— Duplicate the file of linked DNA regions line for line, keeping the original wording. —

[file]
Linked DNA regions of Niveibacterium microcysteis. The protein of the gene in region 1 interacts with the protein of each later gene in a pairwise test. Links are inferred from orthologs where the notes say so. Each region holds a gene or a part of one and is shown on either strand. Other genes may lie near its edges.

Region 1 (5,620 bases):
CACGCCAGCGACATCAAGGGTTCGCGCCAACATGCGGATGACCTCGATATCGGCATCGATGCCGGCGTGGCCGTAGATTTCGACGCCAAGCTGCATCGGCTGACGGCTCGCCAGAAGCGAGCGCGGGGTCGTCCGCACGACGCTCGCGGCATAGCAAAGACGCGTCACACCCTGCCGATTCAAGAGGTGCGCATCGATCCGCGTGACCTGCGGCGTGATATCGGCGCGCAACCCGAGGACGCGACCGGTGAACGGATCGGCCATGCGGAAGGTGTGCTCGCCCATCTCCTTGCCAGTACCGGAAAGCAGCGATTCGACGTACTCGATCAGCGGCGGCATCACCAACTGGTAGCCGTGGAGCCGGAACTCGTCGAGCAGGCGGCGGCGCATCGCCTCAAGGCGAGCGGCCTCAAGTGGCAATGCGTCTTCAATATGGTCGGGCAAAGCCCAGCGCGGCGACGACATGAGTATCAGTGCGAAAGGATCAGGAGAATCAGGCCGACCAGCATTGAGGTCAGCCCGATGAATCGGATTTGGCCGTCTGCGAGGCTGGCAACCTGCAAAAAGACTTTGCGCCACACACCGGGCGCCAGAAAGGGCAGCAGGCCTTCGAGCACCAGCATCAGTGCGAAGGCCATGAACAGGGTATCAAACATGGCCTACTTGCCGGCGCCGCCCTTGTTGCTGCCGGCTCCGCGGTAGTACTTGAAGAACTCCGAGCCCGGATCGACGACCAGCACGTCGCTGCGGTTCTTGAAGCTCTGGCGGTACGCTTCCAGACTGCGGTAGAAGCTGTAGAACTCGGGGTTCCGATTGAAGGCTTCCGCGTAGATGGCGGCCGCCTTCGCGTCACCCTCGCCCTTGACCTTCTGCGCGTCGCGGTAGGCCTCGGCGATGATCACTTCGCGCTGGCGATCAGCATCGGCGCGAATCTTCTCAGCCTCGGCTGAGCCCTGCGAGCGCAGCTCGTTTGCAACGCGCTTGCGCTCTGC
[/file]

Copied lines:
Linked DNA regions of Niveibacterium microcysteis. The protein of the gene in region 1 interacts with the protein of each later gene in a pairwise test. Links are inferred from orthologs where the notes say so. Each region holds a gene or a part of one and is shown on either strand. Other genes may lie near its edges.

Region 1 (5,620 bases):
CACGCCAGCGACATCAAGGGTTCGCGCCAACATGCGGATGACCTCGATATCGGCATCGATGCCGGCGTGGCCGTAGATTTCGACGCCAAGCTGCATCGGCTGACGGCTCGCCAGAAGCGAGCGCGGGGTCGTCCGCACGACGCTCGCGGCATAGCAAAGACGCGTCACACCCTGCCGATTCAAGAGGTGCGCATCGATCCGCGTGACCTGCGGCGTGATATCGGCGCGCAACCCGAGGACGCGACCGGTGAACGGATCGGCCATGCGGAAGGTGTGCTCGCCCATCTCCTTGCCAGTACCGGAAAGCAGCGATTCGACGTACTCGATCAGCGGCGGCATCACCAACTGGTAGCCGTGGAGCCGGAACTCGTCGAGCAGGCGGCGGCGCATCGCCTCAAGGCGAGCGGCCTCAAGTGGCAATGCGTCTTCAATATGGTCGGGCAAAGCCCAGCGCGGCGACGACATGAGTATCAGTGCGAAAGGATCAGGAGAATCAGGCCGACCAGCATTGAGGTCAGCCCGATGAATCGGATTTGGCCGTCTGCGAGGCTGGCAACCTGCAAAAAGACTTTGCGCCACACACCGGGCGCCAGAAAGGGCAGCAGGCCTTCGAGCACCAGCATCAGTGCGAAGGCCATGAACAGGGTATCAAACATGGCCTACTTGCCGGCGCCGCCCTTGTTGCTGCCGGCTCCGCGGTAGTACTTGAAGAACTCCGAGCCCGGATCGACGACCAGCACGTCGCTGCGGTTCTTGAAGCTCTGGCGGTACGCTTCCAGACTGCGGTAGAAGCTGTAGAACTCGGGGTTCCGATTGAAGGCTTCCGCGTAGATGGCGGCCGCCTTCGCGTCACCCTCGCCCTTGACCTTCTGCGCGTCGCGGTAGGCCTCGGCGATGATCACTTCGCGCTGGCGATCAGCATCGGCGCGAATCTTCTCAGCCTCGGCTGAGCCCTGCGAGCGCAGCTCGTTTGCAACGCGCTTGCGCTCTGC